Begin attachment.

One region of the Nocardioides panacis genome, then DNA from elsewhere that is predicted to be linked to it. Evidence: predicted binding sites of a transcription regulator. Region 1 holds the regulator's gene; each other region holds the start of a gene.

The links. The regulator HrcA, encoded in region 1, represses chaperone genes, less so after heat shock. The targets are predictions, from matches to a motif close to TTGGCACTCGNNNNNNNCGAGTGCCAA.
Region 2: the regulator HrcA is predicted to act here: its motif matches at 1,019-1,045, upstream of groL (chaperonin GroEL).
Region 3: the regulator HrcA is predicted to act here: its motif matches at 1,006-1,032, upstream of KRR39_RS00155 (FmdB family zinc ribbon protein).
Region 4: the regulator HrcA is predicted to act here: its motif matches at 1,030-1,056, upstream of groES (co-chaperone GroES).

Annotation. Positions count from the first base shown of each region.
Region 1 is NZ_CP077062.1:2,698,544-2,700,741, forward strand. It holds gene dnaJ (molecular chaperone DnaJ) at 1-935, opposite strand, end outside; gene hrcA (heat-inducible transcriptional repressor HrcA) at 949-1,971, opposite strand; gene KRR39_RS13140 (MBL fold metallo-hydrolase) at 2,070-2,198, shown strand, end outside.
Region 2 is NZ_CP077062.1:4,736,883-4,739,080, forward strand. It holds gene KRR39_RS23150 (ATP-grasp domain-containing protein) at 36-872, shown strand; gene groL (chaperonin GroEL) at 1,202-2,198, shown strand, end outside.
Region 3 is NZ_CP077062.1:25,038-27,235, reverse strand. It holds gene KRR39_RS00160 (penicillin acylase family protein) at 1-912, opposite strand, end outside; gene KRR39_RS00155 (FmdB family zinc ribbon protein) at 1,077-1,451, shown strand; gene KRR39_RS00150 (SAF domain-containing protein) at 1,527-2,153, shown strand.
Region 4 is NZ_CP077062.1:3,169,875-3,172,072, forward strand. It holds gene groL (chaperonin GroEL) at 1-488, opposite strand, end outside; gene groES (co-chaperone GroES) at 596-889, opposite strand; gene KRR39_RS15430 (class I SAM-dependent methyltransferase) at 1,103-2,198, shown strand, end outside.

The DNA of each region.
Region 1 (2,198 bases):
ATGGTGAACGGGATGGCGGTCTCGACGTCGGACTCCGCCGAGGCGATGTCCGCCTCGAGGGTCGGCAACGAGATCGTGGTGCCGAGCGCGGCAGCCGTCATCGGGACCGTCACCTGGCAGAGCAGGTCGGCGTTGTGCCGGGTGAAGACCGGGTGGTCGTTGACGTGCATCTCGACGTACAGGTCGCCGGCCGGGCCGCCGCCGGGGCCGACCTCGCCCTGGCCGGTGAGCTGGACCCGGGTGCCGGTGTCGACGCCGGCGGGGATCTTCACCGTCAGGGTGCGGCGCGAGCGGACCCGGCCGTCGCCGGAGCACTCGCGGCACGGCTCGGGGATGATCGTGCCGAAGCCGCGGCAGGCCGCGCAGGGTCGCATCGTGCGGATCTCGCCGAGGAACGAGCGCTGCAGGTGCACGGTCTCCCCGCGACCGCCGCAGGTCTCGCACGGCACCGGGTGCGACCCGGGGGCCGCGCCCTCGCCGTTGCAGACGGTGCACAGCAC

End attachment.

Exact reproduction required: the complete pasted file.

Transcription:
One region of the Nocardioides panacis genome, then DNA from elsewhere that is predicted to be linked to it. Evidence: predicted binding sites of a transcription regulator. Region 1 holds the regulator's gene; each other region holds the start of a gene.

The links. The regulator HrcA, encoded in region 1, represses chaperone genes, less so after heat shock. The targets are predictions, from matches to a motif close to TTGGCACTCGNNNNNNNCGAGTGCCAA.
Region 2: the regulator HrcA is predicted to act here: its motif matches at 1,019-1,045, upstream of groL (chaperonin GroEL).
Region 3: the regulator HrcA is predicted to act here: its motif matches at 1,006-1,032, upstream of KRR39_RS00155 (FmdB family zinc ribbon protein).
Region 4: the regulator HrcA is predicted to act here: its motif matches at 1,030-1,056, upstream of groES (co-chaperone GroES).

Annotation. Positions count from the first base shown of each region.
Region 1 is NZ_CP077062.1:2,698,544-2,700,741, forward strand. It holds gene dnaJ (molecular chaperone DnaJ) at 1-935, opposite strand, end outside; gene hrcA (heat-inducible transcriptional repressor HrcA) at 949-1,971, opposite strand; gene KRR39_RS13140 (MBL fold metallo-hydrolase) at 2,070-2,198, shown strand, end outside.
Region 2 is NZ_CP077062.1:4,736,883-4,739,080, forward strand. It holds gene KRR39_RS23150 (ATP-grasp domain-containing protein) at 36-872, shown strand; gene groL (chaperonin GroEL) at 1,202-2,198, shown strand, end outside.
Region 3 is NZ_CP077062.1:25,038-27,235, reverse strand. It holds gene KRR39_RS00160 (penicillin acylase family protein) at 1-912, opposite strand, end outside; gene KRR39_RS00155 (FmdB family zinc ribbon protein) at 1,077-1,451, shown strand; gene KRR39_RS00150 (SAF domain-containing protein) at 1,527-2,153, shown strand.
Region 4 is NZ_CP077062.1:3,169,875-3,172,072, forward strand. It holds gene groL (chaperonin GroEL) at 1-488, opposite strand, end outside; gene groES (co-chaperone GroES) at 596-889, opposite strand; gene KRR39_RS15430 (class I SAM-dependent methyltransferase) at 1,103-2,198, shown strand, end outside.

The DNA of each region.
Region 1 (2,198 bases):
ATGGTGAACGGGATGGCGGTCTCGACGTCGGACTCCGCCGAGGCGATGTCCGCCTCGAGGGTCGGCAACGAGATCGTGGTGCCGAGCGCGGCAGCCGTCATCGGGACCGTCACCTGGCAGAGCAGGTCGGCGTTGTGCCGGGTGAAGACCGGGTGGTCGTTGACGTGCATCTCGACGTACAGGTCGCCGGCCGGGCCGCCGCCGGGGCCGACCTCGCCCTGGCCGGTGAGCTGGACCCGGGTGCCGGTGTCGACGCCGGCGGGGATCTTCACCGTCAGGGTGCGGCGCGAGCGGACCCGGCCGTCGCCGGAGCACTCGCGGCACGGCTCGGGGATGATCGTGCCGAAGCCGCGGCAGGCCGCGCAGGGTCGCATCGTGCGGATCTCGCCGAGGAACGAGCGCTGCAGGTGCACGGTCTCCCCGCGACCGCCGCAGGTCTCGCACGGCACCGGGTGCGACCCGGGGGCCGCGCCCTCGCCGTTGCAGACGGTGCACAGCAC